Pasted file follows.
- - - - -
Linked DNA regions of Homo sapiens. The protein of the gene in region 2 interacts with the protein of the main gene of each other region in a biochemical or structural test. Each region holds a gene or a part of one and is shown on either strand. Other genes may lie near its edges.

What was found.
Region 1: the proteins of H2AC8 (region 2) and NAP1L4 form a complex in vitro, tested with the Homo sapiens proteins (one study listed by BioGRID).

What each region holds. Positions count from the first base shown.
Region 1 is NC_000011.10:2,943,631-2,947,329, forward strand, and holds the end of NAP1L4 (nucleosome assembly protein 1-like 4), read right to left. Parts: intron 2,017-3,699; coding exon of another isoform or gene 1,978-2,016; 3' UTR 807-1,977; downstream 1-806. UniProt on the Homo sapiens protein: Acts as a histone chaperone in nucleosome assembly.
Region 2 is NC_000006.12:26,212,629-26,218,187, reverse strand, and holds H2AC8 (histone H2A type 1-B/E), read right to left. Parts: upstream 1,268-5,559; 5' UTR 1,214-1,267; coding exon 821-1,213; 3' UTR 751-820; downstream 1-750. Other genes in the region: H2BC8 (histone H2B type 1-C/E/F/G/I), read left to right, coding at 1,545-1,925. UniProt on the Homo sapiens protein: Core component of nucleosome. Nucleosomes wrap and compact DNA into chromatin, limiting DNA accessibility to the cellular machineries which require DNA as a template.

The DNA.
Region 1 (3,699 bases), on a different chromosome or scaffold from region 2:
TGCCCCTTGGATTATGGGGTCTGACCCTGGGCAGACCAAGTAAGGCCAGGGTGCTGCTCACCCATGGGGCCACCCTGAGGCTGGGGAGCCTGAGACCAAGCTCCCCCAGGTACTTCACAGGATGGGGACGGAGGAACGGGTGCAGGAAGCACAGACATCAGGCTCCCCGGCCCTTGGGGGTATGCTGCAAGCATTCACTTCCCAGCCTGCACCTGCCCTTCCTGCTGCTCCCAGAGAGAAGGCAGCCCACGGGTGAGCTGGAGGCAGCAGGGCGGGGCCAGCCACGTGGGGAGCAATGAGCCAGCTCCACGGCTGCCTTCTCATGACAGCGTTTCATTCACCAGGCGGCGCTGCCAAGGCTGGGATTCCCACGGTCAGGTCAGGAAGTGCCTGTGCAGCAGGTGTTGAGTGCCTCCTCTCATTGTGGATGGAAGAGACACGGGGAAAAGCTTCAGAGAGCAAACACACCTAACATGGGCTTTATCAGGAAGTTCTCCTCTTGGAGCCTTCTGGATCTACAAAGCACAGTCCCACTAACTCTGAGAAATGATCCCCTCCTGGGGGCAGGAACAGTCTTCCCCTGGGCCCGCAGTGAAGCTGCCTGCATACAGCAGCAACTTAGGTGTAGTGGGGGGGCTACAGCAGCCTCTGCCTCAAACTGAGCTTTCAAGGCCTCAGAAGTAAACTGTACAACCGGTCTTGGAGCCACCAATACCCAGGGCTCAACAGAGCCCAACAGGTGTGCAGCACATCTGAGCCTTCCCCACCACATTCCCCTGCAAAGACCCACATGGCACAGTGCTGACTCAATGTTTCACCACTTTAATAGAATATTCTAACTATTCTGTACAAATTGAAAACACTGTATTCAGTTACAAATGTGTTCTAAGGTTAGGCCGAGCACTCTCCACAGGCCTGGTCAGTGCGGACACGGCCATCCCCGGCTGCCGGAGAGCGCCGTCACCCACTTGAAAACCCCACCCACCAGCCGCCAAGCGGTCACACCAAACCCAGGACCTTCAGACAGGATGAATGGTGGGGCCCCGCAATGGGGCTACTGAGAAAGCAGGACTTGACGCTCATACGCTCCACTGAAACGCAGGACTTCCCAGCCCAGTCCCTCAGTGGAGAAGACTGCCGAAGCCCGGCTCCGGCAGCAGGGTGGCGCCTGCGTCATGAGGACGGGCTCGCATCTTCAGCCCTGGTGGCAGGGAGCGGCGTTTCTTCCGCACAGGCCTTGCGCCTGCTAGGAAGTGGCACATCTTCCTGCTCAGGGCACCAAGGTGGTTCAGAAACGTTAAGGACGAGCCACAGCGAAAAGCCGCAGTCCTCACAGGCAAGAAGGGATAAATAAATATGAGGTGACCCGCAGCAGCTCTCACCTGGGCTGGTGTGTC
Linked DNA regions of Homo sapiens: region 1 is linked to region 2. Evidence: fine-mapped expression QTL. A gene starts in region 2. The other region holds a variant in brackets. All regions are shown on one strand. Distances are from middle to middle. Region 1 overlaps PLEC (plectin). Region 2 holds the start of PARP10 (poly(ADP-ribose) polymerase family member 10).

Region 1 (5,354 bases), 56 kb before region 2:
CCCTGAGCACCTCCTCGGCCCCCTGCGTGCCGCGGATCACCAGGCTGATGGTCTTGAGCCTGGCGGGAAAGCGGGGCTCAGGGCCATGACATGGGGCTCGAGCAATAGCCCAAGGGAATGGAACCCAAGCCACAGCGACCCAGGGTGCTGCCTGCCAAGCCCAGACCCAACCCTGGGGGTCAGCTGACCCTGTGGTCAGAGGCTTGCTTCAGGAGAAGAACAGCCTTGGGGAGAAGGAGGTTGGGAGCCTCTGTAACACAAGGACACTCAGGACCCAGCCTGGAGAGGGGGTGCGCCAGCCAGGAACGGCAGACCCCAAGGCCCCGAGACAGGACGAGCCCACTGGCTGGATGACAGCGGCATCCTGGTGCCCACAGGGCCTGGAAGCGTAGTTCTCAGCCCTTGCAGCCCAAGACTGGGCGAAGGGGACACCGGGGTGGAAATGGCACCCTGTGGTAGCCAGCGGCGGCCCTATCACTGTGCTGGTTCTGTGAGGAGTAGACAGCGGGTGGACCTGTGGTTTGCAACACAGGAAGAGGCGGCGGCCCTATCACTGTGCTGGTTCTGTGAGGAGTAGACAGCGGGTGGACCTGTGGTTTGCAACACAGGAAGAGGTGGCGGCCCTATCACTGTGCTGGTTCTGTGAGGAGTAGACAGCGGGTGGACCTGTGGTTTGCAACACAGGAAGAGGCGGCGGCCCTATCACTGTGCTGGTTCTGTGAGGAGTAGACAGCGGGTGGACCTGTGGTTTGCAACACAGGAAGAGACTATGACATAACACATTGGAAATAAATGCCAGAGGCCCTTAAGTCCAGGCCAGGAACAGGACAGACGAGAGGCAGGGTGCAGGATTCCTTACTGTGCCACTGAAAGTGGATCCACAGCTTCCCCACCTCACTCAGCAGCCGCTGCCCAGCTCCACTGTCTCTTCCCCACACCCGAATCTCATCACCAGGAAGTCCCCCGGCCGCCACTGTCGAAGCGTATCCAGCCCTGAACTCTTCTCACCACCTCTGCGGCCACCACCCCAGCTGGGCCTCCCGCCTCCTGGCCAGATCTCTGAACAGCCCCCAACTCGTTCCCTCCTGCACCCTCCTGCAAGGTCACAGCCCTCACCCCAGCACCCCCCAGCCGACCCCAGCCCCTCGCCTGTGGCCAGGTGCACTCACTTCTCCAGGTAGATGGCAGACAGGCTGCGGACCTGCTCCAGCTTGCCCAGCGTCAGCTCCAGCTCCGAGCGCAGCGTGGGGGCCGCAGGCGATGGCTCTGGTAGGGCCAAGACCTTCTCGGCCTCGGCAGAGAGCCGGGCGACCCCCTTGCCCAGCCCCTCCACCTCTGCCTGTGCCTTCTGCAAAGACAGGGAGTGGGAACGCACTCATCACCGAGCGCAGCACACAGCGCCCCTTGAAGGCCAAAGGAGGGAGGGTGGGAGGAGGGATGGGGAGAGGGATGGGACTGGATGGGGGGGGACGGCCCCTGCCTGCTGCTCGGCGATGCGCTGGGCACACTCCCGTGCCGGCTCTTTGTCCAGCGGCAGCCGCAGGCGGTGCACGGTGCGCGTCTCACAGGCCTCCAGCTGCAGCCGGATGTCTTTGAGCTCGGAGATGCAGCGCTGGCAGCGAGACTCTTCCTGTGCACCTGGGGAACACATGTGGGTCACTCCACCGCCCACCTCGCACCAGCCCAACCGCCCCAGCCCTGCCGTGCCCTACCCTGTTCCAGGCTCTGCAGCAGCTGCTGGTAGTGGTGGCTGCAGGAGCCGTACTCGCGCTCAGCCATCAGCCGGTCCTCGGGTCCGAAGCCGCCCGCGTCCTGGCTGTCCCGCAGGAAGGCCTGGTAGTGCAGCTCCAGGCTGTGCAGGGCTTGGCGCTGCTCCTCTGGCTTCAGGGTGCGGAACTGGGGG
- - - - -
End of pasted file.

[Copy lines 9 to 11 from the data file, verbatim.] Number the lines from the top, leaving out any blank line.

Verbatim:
TGCCCCTTGGATTATGGGGTCTGACCCTGGGCAGACCAAGTAAGGCCAGGGTGCTGCTCACCCATGGGGCCACCCTGAGGCTGGGGAGCCTGAGACCAAGCTCCCCCAGGTACTTCACAGGATGGGGACGGAGGAACGGGTGCAGGAAGCACAGACATCAGGCTCCCCGGCCCTTGGGGGTATGCTGCAAGCATTCACTTCCCAGCCTGCACCTGCCCTTCCTGCTGCTCCCAGAGAGAAGGCAGCCCACGGGTGAGCTGGAGGCAGCAGGGCGGGGCCAGCCACGTGGGGAGCAATGAGCCAGCTCCACGGCTGCCTTCTCATGACAGCGTTTCATTCACCAGGCGGCGCTGCCAAGGCTGGGATTCCCACGGTCAGGTCAGGAAGTGCCTGTGCAGCAGGTGTTGAGTGCCTCCTCTCATTGTGGATGGAAGAGACACGGGGAAAAGCTTCAGAGAGCAAACACACCTAACATGGGCTTTATCAGGAAGTTCTCCTCTTGGAGCCTTCTGGATCTACAAAGCACAGTCCCACTAACTCTGAGAAATGATCCCCTCCTGGGGGCAGGAACAGTCTTCCCCTGGGCCCGCAGTGAAGCTGCCTGCATACAGCAGCAACTTAGGTGTAGTGGGGGGGCTACAGCAGCCTCTGCCTCAAACTGAGCTTTCAAGGCCTCAGAAGTAAACTGTACAACCGGTCTTGGAGCCACCAATACCCAGGGCTCAACAGAGCCCAACAGGTGTGCAGCACATCTGAGCCTTCCCCACCACATTCCCCTGCAAAGACCCACATGGCACAGTGCTGACTCAATGTTTCACCACTTTAATAGAATATTCTAACTATTCTGTACAAATTGAAAACACTGTATTCAGTTACAAATGTGTTCTAAGGTTAGGCCGAGCACTCTCCACAGGCCTGGTCAGTGCGGACACGGCCATCCCCGGCTGCCGGAGAGCGCCGTCACCCACTTGAAAACCCCACCCACCAGCCGCCAAGCGGTCACACCAAACCCAGGACCTTCAGACAGGATGAATGGTGGGGCCCCGCAATGGGGCTACTGAGAAAGCAGGACTTGACGCTCATACGCTCCACTGAAACGCAGGACTTCCCAGCCCAGTCCCTCAGTGGAGAAGACTGCCGAAGCCCGGCTCCGGCAGCAGGGTGGCGCCTGCGTCATGAGGACGGGCTCGCATCTTCAGCCCTGGTGGCAGGGAGCGGCGTTTCTTCCGCACAGGCCTTGCGCCTGCTAGGAAGTGGCACATCTTCCTGCTCAGGGCACCAAGGTGGTTCAGAAACGTTAAGGACGAGCCACAGCGAAAAGCCGCAGTCCTCACAGGCAAGAAGGGATAAATAAATATGAGGTGACCCGCAGCAGCTCTCACCTGGGCTGGTGTGTC
Linked DNA regions of Homo sapiens: region 1 is linked to region 2. Evidence: fine-mapped expression QTL. A gene starts in region 2. The other region holds a variant in brackets. All regions are shown on one strand. Distances are from middle to middle. Region 1 overlaps PLEC (plectin). Region 2 holds the start of PARP10 (poly(ADP-ribose) polymerase family member 10).

Region 1 (5,354 bases), 56 kb before region 2: